When the tightly folded piece of paper landed on the pavement, Siti didn't expect it to contain a wretched plea for help. "I was walking to the bus stop this morning when I heard someone calling out 'psst, psst,'" the Indonesian domestic worker in Malaysia recounted in a Facebook posting to a friend. She said she looked around and then up to see a woman wave her hand through the bars of a window in an apartment. "When she saw that I'd seen her, she flung the paper toward me and quickly moved away. I picked it up and opened it. The note read: 'Help call my husband. Tell him to inform the agent my employer has not paid me and will not let me leave.'" Siti called the number and conveyed the message to the trapped woman's husband. He said he did not know how to contact the agent who had recruited his wife for a job in Malaysia.
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Understanding the predicament the couple were in without friends in Malaysia, Siti took the initiative to inform the Indonesian embassy about what had transpired. But she does not know the woman's fate. For years women from around the region have flocked to Malaysia to meet the demand for cheap domestic workers. For many, cleaning homes and performing menial tasks is a route out of poverty. But the perils of such employment are all too common. Most foreign workers in Malaysia are recruited through sponsorship systems, tying their immigration status to their employer. Employers can repatriate them at will and prevent them from changing jobs. This allows for abuse and exploitation
with impunity, say activists. In February, an Indonesian maid died after suspected abuse by her employer. Adelina Jemira Sau
worked for a family in Penang. Her employers are accused of not feeding her and allowing her wounds to go untreated. She was rescued and admitted to hospital on Feb. 10 after a neighbor reported her situation, but she died the following day. Her employers, a 36-year-old woman and her brother, are now under investigation for suspected murder, police told Malaysian state news agency Bernama. In February 2017, another Indonesian maid, Jubaedah, 38, died after allegedly being abused by her employer. In 2015, a couple were sentenced to death by the Court of Appeal for the murder of their Cambodian helper, 24-year-old Mey Sichan. The verdict was later reduced to manslaughter and the couple sentenced to 10 years in prison. Mey had been starved to death. One of the most high-profile cases was that of domestic worker Nirmala Bonat in 2004. During the trial of her employer in 2014, she told of how she had been tortured with a hot iron. In 2015, the Nepali government reported that there were 461 deaths of its citizens working in Malaysia. An International Labour Organization report showed that the Nepali deaths were due to "poor working conditions, high levels of occupational stress and lack of adequate medical care." The 2017 U.S. Department of State Trafficking In Persons Report warned that "migrant workers on palm oil and agricultural plantations, at construction sites, in the electronics industry and in homes as domestic workers are subjected to practices that can indicate forced labor, such as passport retention … and contract violations, restricted movement, wage fraud and imposition of significant debts by recruitment agents and employers." Such cases highlight the lack of protection for migrant workers in Malaysia. Glorene Das, director of Tenaganita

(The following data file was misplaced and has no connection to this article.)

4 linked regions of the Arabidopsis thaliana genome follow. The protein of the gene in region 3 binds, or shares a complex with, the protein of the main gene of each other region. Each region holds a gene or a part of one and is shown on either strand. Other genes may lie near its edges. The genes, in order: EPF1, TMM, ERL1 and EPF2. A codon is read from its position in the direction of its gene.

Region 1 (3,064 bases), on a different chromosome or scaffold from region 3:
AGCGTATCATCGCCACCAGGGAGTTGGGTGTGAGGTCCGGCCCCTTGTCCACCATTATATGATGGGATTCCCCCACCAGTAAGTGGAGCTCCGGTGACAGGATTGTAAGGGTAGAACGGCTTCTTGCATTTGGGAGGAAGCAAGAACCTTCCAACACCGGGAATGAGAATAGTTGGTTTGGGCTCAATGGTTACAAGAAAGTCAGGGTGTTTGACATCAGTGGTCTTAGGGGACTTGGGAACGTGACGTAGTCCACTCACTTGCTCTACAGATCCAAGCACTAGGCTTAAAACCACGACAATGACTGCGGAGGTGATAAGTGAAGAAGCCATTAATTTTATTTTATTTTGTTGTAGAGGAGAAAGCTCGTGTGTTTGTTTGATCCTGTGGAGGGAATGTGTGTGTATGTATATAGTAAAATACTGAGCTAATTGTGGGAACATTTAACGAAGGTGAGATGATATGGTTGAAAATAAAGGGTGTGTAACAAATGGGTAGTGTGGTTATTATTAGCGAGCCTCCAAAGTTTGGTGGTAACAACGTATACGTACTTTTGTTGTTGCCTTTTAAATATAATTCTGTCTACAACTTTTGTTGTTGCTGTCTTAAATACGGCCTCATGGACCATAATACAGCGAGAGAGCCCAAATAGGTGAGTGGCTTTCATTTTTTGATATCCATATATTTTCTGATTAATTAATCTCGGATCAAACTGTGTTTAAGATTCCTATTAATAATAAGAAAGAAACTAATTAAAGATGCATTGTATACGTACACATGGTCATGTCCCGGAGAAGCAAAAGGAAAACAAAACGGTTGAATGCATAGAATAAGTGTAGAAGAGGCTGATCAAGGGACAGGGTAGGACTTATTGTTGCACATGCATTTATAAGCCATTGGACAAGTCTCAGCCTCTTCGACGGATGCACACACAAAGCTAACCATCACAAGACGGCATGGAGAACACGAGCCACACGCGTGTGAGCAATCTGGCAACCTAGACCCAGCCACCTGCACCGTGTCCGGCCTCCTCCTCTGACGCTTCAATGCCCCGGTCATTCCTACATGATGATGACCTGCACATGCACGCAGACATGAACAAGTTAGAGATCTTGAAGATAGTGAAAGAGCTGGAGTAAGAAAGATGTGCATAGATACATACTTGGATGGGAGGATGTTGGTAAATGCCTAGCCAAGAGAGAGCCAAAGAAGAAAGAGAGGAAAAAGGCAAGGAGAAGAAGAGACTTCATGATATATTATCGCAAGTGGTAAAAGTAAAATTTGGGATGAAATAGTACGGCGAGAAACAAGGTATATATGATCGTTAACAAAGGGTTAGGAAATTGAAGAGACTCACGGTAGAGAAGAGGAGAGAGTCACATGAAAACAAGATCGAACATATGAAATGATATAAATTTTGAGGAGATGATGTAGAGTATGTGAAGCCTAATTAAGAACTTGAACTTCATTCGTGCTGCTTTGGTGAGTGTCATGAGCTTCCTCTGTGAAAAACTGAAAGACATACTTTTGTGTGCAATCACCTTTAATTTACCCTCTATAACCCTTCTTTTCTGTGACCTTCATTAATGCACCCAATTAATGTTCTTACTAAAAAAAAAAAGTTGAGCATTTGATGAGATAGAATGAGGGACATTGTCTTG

, a human rights organisation in Kuala Lumpur that helps migrant workers, says cases of abuse in Malaysia are not isolated. Her organisation recorded 120 cases of abuse and exploitation between June and December 2017. "The extent of the abuse is shocking. The acceptance of the abuse is shocking along with the fact that the authorities almost always turn a blind eye to the issue after [a case is no longer in the news]," Das said. Tenaganita has raised concerns about the treatment of domestic workers in Malaysia over the last two decades, but there has been little government effort to increase protection. The refusal to acknowledge them as workers bars them from the most fundamental protection accorded to other workers in the country, said Das. It is well known that governments are complicit in labor abuses and human trafficking. Ministers pay little attention to the problem. Policemen, immigration officials and others cooperate with brokers and employers to create an environment for abuse. In 2016, Deputy Home Minister Nur Jazlan Mohamed acknowledged that Malaysian employers do not treat them foreign workers well. "Employers don't want to be held accountable for the welfare of these foreign workers." The government says almost 1.8 million registered foreign workers were in the country as of June 2017. It is estimated that more than double that number are working without documents. Adelina's misery and death last month show that little has changed. Siti's experience, however, gives hope. It shows how domestic workers have formed a loose support network through mobile apps and social media to share and look out for each other far from home when governments fail them.